Taking it to the Plinth

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Sara Bainbridge is one brilliant supporter.

When Sara was awarded a spot on the Fourth Plinth  last Thursday, she decided to use her time publicising the importance of refugee services. The Fourth Plinth is a public art exhibit that gives individuals the opportunity to do pretty much anything they want, for one hour, high above the ground in Trafalgar Square.

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My special days of the week – Part 2

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Tuesdays, Wednesday and Fridays

We support service users who have been referred to us by different organisations who we work in partnership with. There are, amongst other: the Scottish Refugee Council, the National Health Service, the Medical Foundation, Compass Team and the Tara Group. There are also so many service users who come in our drop-in or self refer.

Sometimes the place is very busy and I feel the rush. And the only dream I have is to go back home and relax in front of the telly, watch my favourite soaps.

And I also get a chance to whisper to myself: Oh what a day!

One of my roles at the Refugee Unit is to coordinate other volunteers.

The service users are assessed individually. Then they are paired with a volunteer according to gender and other criteria. If they need an interpreter then I pair them with a volunteer who speaks the same language from their country of origin. And those who speak fluent or good English are paired with any volunteer.

The volunteers do the general assessment and get all the information we need to help the service user. When service users come in, they do not give everything out on that day. They are traumatised, depressed and scared. But we gain their trust as we create a good working relationship.

Volunteers from different countries

Volunteers from different countries

A volunteer can take a service user for an outing around Glasgow to visit some places, show her/him some drop-ins like Red Cross Monday club, Scottish Refugee Council women’s group, Maryhill Integration network and other relaxing drop-ins depending in which area the service user stays, how to get around Glasgow using maps, buses, register with their local General Practitioners.

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‘You’ve got a (flu) friend…’

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I have Swine flu tablet deliverya flu friend.

Granted, I don’t have any other friends – but one considerate soul has agreed to pop round and drop off the necessary Tamiflu / groceries / vomit bag supplies should I become stricken by the dreaded porcine illness.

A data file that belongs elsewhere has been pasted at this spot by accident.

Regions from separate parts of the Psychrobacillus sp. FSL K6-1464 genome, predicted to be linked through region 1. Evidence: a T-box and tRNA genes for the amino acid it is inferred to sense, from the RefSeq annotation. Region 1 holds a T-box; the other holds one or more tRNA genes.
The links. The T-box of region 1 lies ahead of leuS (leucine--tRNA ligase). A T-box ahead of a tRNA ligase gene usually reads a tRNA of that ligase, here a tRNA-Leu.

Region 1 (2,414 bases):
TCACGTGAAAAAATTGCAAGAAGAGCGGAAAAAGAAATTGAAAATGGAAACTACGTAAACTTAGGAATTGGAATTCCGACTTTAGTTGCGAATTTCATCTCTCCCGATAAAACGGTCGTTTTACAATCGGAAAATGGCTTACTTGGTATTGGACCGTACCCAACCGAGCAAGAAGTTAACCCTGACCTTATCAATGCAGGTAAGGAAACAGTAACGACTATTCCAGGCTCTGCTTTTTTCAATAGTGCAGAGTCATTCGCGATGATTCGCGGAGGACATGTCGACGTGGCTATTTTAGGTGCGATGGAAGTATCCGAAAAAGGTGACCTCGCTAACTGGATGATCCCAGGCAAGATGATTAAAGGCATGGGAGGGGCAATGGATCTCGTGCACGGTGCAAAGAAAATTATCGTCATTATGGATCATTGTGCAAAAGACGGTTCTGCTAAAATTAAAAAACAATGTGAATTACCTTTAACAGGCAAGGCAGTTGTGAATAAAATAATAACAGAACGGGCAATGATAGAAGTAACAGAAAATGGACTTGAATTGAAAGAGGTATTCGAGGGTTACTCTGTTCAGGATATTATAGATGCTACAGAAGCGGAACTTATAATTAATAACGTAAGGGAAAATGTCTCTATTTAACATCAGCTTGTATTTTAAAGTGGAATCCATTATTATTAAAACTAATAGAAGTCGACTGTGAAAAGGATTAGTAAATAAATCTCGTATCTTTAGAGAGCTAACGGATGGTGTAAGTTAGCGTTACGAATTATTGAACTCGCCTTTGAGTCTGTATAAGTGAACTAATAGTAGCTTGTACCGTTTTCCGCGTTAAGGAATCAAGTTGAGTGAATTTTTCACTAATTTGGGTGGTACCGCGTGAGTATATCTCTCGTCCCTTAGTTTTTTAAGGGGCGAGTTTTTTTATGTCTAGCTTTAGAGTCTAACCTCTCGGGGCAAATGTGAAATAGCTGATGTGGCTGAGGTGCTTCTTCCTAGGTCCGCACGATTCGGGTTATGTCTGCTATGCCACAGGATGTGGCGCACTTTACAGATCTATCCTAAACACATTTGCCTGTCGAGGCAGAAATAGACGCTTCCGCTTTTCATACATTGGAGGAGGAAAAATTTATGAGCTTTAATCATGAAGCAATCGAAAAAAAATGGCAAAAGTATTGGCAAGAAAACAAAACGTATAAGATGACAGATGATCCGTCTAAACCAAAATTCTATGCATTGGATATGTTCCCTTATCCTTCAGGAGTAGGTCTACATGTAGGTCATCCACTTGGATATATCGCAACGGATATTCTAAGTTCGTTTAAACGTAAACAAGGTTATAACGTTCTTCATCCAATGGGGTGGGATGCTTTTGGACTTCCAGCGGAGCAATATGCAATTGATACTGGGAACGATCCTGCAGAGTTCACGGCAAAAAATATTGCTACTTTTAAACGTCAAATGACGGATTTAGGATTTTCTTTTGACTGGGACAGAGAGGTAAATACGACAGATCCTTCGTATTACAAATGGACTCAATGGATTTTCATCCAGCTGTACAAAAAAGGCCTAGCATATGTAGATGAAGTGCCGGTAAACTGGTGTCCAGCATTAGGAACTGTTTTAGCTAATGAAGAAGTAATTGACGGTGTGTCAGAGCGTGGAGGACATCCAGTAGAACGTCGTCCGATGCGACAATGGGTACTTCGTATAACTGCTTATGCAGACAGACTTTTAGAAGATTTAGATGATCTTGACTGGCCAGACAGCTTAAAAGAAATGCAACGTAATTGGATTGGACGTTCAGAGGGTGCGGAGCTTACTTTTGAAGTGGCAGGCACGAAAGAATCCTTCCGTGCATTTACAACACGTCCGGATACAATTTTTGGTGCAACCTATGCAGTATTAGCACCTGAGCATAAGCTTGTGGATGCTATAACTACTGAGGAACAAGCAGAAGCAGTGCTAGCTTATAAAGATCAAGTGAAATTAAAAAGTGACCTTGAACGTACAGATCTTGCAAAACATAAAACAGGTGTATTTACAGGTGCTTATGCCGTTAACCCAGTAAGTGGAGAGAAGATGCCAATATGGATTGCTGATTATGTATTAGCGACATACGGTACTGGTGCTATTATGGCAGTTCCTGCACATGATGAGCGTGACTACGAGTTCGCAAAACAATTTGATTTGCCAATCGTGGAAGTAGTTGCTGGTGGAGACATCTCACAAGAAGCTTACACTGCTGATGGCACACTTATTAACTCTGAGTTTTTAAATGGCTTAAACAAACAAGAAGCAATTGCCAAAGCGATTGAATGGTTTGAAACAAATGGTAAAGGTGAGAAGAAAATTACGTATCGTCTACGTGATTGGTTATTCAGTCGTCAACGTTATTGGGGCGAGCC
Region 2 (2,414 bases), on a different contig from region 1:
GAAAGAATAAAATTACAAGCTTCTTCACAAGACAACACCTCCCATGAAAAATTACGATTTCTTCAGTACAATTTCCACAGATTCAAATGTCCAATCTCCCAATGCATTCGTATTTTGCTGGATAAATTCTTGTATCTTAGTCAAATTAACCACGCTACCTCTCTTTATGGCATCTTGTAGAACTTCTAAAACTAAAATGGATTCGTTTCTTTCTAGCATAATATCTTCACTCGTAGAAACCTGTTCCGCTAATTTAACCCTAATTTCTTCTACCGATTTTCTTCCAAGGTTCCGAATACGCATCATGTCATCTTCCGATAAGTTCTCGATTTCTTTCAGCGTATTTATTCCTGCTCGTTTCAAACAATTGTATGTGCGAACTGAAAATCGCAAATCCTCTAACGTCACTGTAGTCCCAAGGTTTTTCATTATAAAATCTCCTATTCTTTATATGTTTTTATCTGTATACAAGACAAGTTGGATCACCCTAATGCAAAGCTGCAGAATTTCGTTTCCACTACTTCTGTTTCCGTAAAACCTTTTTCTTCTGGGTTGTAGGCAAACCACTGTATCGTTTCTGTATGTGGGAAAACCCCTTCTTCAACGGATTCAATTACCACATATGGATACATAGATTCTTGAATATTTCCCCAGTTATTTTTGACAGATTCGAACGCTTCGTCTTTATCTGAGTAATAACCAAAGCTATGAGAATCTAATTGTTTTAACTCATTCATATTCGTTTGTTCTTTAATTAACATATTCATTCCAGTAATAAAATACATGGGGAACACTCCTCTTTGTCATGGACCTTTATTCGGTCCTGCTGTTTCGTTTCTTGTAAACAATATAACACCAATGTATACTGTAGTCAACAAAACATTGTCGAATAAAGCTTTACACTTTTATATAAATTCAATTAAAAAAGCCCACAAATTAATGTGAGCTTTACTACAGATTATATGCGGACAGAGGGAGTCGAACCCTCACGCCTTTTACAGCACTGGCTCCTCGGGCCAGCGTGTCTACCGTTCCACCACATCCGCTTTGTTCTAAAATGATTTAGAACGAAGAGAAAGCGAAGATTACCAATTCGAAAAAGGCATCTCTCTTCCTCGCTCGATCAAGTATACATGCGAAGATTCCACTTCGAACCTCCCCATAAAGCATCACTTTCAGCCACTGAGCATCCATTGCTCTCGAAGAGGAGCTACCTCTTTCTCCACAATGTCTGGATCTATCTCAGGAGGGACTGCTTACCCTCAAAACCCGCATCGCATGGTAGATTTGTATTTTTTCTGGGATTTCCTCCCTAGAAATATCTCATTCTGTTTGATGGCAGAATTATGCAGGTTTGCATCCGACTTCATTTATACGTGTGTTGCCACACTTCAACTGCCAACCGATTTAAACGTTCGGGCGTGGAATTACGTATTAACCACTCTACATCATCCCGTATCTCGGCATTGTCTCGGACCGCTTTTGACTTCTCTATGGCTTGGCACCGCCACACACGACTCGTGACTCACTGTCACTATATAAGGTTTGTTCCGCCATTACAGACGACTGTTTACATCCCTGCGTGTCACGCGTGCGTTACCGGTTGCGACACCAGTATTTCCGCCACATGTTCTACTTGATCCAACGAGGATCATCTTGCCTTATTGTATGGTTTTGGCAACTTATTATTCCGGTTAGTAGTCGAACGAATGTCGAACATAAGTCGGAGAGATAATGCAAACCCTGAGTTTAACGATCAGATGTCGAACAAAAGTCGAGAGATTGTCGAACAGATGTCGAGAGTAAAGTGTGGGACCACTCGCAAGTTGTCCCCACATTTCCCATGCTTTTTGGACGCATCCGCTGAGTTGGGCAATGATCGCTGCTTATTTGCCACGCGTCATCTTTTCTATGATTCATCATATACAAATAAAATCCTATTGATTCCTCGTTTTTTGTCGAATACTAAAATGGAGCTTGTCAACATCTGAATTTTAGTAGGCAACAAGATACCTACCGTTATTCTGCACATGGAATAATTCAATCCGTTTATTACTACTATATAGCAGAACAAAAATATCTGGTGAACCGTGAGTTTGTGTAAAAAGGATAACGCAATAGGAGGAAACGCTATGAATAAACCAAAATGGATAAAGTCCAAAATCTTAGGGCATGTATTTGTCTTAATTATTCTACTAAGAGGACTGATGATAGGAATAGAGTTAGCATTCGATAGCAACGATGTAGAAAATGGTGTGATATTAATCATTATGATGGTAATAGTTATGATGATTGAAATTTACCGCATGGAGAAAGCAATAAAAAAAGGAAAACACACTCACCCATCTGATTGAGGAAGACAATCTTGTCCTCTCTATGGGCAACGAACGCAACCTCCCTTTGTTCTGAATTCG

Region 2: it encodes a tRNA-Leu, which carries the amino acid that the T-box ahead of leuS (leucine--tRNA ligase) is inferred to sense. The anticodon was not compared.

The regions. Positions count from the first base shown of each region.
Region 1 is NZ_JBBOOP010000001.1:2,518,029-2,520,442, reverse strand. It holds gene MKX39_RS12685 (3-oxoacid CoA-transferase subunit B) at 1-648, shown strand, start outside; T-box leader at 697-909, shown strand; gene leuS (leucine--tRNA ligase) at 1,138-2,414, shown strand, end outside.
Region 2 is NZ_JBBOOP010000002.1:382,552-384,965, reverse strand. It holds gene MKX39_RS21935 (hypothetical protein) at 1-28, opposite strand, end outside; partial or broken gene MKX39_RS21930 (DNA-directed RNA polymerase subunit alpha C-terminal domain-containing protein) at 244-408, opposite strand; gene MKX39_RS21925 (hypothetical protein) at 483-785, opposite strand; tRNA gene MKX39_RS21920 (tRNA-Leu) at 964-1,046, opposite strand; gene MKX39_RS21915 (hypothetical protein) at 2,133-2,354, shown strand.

Naturally, I’m very grateful. But even more impressive are the Red Cross volunteers – more than a hundred already and counting – who are already acting as flu friends to help people they don’t even know.

Here’s how it works: More

Disaster Strikes: ‘Who ya gonna call?!’

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haitiA natural disaster strikes somewhere in the world, pictures of devastation and stricken people scroll across our news screens. It’s a natural instinct to want to help but you probably won’t call Ghostbusters! You probably will though call the Red Cross, and in some form and in some way we will be involved in providing assistance. Sounds simple doesn’t it? In fairness sometimes it is but more often than not it is anything but simple.

This post forms the first step on a journey as I seek to unravel some of the complexities and mysteries of disaster response for you. I’m the disaster relief manager for the British Red Cross and it is my job to coordinate our response to major international disasters, whether it’s flooding in Namibia, a hurricane in the Caribbean or people displaced in PakistanMore

Disaster Strikes: 'Who ya gonna call?!'

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haitiA natural disaster strikes somewhere in the world, pictures of devastation and stricken people scroll across our news screens. It’s a natural instinct to want to help but you probably won’t call Ghostbusters! You probably will though call the Red Cross, and in some form and in some way we will be involved in providing assistance. Sounds simple doesn’t it? In fairness sometimes it is but more often than not it is anything but simple.

This post forms the first step on a journey as I seek to unravel some of the complexities and mysteries of disaster response for you. I’m the disaster relief manager for the British Red Cross and it is my job to coordinate our response to major international disasters, whether it’s flooding in Namibia, a hurricane in the Caribbean or people displaced in PakistanMore

Guest blogging from St. Vincent Youth Camp – Part 1

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Part 1 | Part 2 | Part 3

Did you know that the British Red Cross has several overseas branches in the Caribbean? As part of the work going on there, the Red Cross is hosting a youth camp for young Red Cross workers in the Caribbean to have an opportunity to interact. The whole idea is to create international friendships, learn from eachother, and work together for the greater good.

Below, are some blog posts sent to me by one of the participants– Jiva Niles of the Anguilla Red Cross. I know this post is quite long, but I hope that it is the most user-friendly way to share his story with you:

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